I needed the inverse factorial function for my previous post. I was sure I’d written a post on computing the inverse factorial, and intended to reuse the code from that earlier post. But when I searched I couldn’t find anything, so I’m posting the code here for my future reference and for anyone else who may need it.

Given a positive number *x*, how can you find a number *n* such that *n*! = *x*, or such that *n*! ≈ *x*?

Mathematical software tends to work with the gamma function rather than factorials because Γ(*x*) extends *x*! to real numbers, with the relation Γ(*x*+1) = *x*!. The left side is often taken as a definition of the right side when *x* is not a positive integer.

Not only do we prefer to work with the gamma function, it’s easier to work with the *logarithm* of the gamma function to avoid overflow.

The Python code below finds the inverse of the log of the gamma function using the bisection method. This method requires an upper and lower bound. If we only pass in positive values, 0 serves as a lower bound. We can find an upper bound by trying powers of 2 until we get something large enough.

from scipy.special import gammaln from scipy.optimize import bisect def inverse_log_gamma(logarg): assert(logarg > 0) a = 1 b = 2 while b < logarg: b = b*2 return bisect(lambda x: gammaln(x) - logarg, a, b) def inverse_factorial(logarg): g = inverse_log_gamma(logarg) return round(g)-1

Note that the `inverse_factorial`

function takes the *logarithm* of the value whose inverse factorial you want to compute.

For example,

inverse_factorial(log(factorial(42))))

returns 42.

Working on the log scale lets us work with much larger numbers. The factorial of 171 is larger than the largest IEEE double precision number, and so `inverse_factorial`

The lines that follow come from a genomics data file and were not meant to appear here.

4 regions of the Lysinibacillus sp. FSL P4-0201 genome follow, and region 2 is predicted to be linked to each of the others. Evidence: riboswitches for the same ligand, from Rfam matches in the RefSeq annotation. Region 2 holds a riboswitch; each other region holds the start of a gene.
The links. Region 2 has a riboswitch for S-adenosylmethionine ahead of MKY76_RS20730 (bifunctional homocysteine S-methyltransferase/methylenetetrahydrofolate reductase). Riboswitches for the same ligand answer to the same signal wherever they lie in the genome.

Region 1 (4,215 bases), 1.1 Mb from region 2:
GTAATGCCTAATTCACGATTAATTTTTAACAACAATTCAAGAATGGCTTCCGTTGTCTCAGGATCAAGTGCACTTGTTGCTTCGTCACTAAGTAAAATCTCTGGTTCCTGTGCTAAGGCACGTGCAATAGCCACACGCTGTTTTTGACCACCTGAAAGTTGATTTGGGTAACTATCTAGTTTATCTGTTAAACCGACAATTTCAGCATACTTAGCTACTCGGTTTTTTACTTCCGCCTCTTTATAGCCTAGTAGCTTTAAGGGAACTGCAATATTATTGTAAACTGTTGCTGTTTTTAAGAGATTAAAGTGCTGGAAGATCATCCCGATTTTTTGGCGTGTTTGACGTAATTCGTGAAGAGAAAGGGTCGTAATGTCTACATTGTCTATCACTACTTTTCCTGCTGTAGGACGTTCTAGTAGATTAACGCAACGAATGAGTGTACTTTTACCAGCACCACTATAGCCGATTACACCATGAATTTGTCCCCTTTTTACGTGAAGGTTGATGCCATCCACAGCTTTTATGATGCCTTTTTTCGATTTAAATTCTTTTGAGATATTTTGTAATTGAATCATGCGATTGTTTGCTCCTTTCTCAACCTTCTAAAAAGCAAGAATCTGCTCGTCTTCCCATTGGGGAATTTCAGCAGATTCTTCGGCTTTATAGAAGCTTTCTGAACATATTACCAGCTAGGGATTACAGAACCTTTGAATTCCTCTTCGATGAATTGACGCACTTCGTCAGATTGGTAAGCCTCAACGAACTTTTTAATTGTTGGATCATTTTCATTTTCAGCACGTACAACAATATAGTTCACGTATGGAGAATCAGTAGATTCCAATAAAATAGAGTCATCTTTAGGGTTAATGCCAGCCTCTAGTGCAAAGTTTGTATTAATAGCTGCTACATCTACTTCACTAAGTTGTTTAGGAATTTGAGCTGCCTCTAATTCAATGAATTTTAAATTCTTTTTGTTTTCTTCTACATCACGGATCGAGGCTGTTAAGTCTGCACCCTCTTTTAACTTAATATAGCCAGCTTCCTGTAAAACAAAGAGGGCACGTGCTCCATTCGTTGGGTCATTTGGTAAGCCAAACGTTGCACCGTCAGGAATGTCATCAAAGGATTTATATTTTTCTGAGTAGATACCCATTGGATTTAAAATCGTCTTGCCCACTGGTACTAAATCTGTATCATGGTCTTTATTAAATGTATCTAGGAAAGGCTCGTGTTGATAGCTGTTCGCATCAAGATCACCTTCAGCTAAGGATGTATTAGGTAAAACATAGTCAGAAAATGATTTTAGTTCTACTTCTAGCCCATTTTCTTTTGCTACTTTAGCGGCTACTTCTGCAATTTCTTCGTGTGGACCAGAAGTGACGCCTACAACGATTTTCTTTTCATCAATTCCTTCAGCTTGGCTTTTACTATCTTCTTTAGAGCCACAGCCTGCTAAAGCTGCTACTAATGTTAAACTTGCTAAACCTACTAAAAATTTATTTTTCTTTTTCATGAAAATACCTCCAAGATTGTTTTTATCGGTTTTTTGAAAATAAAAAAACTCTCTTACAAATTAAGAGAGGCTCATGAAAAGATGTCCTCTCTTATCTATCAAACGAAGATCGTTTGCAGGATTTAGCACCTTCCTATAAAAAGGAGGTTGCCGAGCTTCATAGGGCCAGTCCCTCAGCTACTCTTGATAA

could not return any value larger than 171 if we passed in *x* rather than log *x*. But by taking log *x* as the argument, we can calculate inverse factorials of numbers so large that the factorial overflows.

For example, suppose we want to find the value of *m* such that *m*! is the closest factorial to √(2024!), as we did in the previous post. We can use the code

inverse_factorial(gammaln(2025)/2)

to find *m* = 1112 even though 1112! is on the order of 10^{2906}, far larger than the largest representable floating point number, which is on the order of 10^{308}.

When *n*! = *x* does not have an exact solution, there is some choice over what value of *n* to return as the inverse factorial of *x*. The code above minimizes the distance from *n*! to *x* on a log scale. You might want to modify the code to minimize the distance on a linear scale, or to find the largest *n* with *n*! < *x*, or the smallest *n* with *n*! > *x* depending on your application.